Tag Archives: Jesus

Park stories

“There’s something about white people,” Bull said as he sat down beside me on the stone wall overlooking the shopping gauntlet of the Saturday Green Market in Atlanta’s Piedmont Park, “they want everything.”

Bull’s given name is Tony and I’ve know him for three years. As one might suspect, Bull didn’t get his nickname for awkward moments in a china shop. In his mid-fifties, he’s affable, homeless and pretty much knows how to stay out of trouble with the homeless police*. Bull went on to tell me, while punctuating each phrase with a pause and a laugh, “You know, money’s no good for holding on to. It’s got to keep moving. That’s why they do it – always buying stuff.”

I had a decision to make. Do I patronize him by agreeing and just letting the conversation go silent, or do I give him the respect to answer him thoughtfully? I chose the latter and tried to tell him how some people had unimaginable amounts of money and how those people just wanted more and more of it.

Bull looked down, shook his head side to side and began speaking louder, as Bull does, when he seems to feel confused, “I don’t know about that…” Reaching down to pet my geriatric, hair-factory of a beagle, Bull rubbed too hard and the dog gave out a loud whelp as hounds do to embarrass their owners. “Your dog’s blind, right? No? Can’t hear? I know something’s wrong with her. Anyway, how’s your wife doing? I haven’t seen her in a while. You doing OK?”

While reassuring him that we were fine, Bull and I became sandwiched by other spouse watchers and waiters on the bench-hieght wall. The recent interlopers were sitting close enough to hear, but far enough away to observe. I wondered to myself if these newly arrived “social peers” were there for the shade, to judge Bull, or to judge us both. I often get feelings like this and know it comes from my mom’s lifelong and often conflicting curse of inferiority and her strong, but simple sense of right and wrong. As I’ve aged, my rational side knows well their decision to sit down had nothing to do with either of us. Most people, especially young people, are oblivious to the homeless.

Feeling the new eyes upon him, Bull then turned his questions to a safer subject, “Lee, tell me this, do you believe in Jesus and God?”

My turn to laugh awkwardly, “That’s two different questions, Bull.” If you are asking me if I believe in the historical figure of Jesus, whose followers, hundreds of years later, recounted wonderful and life-giving sermons and tales of what we are asked to believe of his life, sure. And if by God, you are asking if I believe that there is some powerful force in life greater and outside our lives that connects us all, I do.“

Hearing my ”I do“ and not processing the parsed phrases, Bull seemed reassured and said, while patting me on the shoulder, ”Good. Good. I don’t know why I thought you weren’t a believer. That’s good. God bless you.“

In the middle of it, my wife walked up with her market bag filled with gourds of every color and shape, ”Hello, Red,“ she said as she faced that moment every immune-surpressed Southerner fears – the requisitely polite handshake or hug from someone who lived on the street. Fortunately her bags prevented either.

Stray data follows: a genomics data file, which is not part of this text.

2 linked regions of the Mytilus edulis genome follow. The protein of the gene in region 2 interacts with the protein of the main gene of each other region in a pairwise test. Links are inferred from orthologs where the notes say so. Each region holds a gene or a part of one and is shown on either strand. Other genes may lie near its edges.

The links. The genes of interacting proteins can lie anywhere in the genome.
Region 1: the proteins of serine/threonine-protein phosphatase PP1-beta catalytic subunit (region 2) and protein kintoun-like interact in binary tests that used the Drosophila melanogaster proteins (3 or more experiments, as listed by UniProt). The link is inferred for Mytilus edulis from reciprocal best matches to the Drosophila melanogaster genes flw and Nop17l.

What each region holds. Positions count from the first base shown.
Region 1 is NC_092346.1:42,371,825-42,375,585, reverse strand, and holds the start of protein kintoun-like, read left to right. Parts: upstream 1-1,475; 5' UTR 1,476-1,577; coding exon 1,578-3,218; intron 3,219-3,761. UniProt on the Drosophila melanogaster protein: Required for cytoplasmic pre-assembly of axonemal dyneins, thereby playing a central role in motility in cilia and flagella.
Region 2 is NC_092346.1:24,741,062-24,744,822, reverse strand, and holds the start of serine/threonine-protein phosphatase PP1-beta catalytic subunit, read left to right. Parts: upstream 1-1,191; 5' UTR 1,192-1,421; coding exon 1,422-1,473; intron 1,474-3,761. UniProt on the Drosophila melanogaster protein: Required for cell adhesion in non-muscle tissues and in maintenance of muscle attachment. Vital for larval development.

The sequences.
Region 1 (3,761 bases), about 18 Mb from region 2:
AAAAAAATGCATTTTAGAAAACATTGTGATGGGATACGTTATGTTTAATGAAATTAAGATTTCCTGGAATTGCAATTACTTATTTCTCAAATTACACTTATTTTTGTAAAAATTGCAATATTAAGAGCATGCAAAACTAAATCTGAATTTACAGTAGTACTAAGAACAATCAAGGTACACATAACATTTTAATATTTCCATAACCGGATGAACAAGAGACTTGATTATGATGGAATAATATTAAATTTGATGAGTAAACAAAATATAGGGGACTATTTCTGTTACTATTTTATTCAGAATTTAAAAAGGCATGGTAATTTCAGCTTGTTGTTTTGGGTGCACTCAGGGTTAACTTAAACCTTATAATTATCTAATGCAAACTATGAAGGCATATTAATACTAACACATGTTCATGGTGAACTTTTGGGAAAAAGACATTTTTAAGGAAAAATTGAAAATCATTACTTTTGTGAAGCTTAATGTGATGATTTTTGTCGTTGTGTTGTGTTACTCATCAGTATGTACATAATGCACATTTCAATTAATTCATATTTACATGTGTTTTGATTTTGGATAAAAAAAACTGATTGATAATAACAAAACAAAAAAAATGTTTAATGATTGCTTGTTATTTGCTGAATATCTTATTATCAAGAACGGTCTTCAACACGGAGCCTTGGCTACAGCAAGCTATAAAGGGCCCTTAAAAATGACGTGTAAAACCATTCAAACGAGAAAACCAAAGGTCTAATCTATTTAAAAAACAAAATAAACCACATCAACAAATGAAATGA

”This is Bull,“ I said to her. ”Red is someone else entirely, though Red Bull is a very funny guess.“ Then sensing her dilemma, I offered, ”A fist bump is always appropriate.“ Watching a middle-aged white woman, never known for coordination, attempt to fist bump with arms filled with gourds, is great sport and a true test of my ability not to laugh at someone, but Terri’s always a good sport.

Able to easily multi-task while fist-bumping, Bull offered with a genuine smile, ”Hello, Miss Terri. Looks like you’re going to be doin’ some fine cooking. You going to cook any of that for me?“

”Maybe so, I’ve cooked for you before.“

”I remember,“ Bull said, ”you made me a birthday cake last year.“

I glanced at one the interlopers within earshot expecting an acknowledgement of her kindness – oblivious.

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*A note on how to stay out of trouble with the homeless police: Keep moving. Don’t hang out in a group for long. Keep up with grooming and wear clean clothes. Stash your possessions during the day and don’t been seen carrying bags. Stay away from the types of people who might feel threatened (those alone or with children). Smile and mention God in your short conversations with strangers. Be polite. Never resist a police officer. And keep moving.

City police have an almost impossible job and I have nothing but respect for their efforts. Sworn to uphold the law, part of a team, at the whim of politics and every “taxpayer” they meet, they also owe it their own families to survive each day. I often hear complaints from homeless men of profiling and excess force – while it might seem true, most of what seems “profiling” are reaction to citizen complaints or inappropriate public behavior. Charges of excessive force are most often a situational reaction of drunkenness or rage. There are exceptions and there shouldn’t be.

Homelessness is terrible problem. I sincerely wish that giving money to someone panhandling was an answer. It isn’t. Often if makes things worse. If someone is hungry, give them food or directions to a shelter. Homelessness is a societal problem, an economic problem and a political problem. If you want to help the homeless, I encourage you to contact an organization in your community and help them.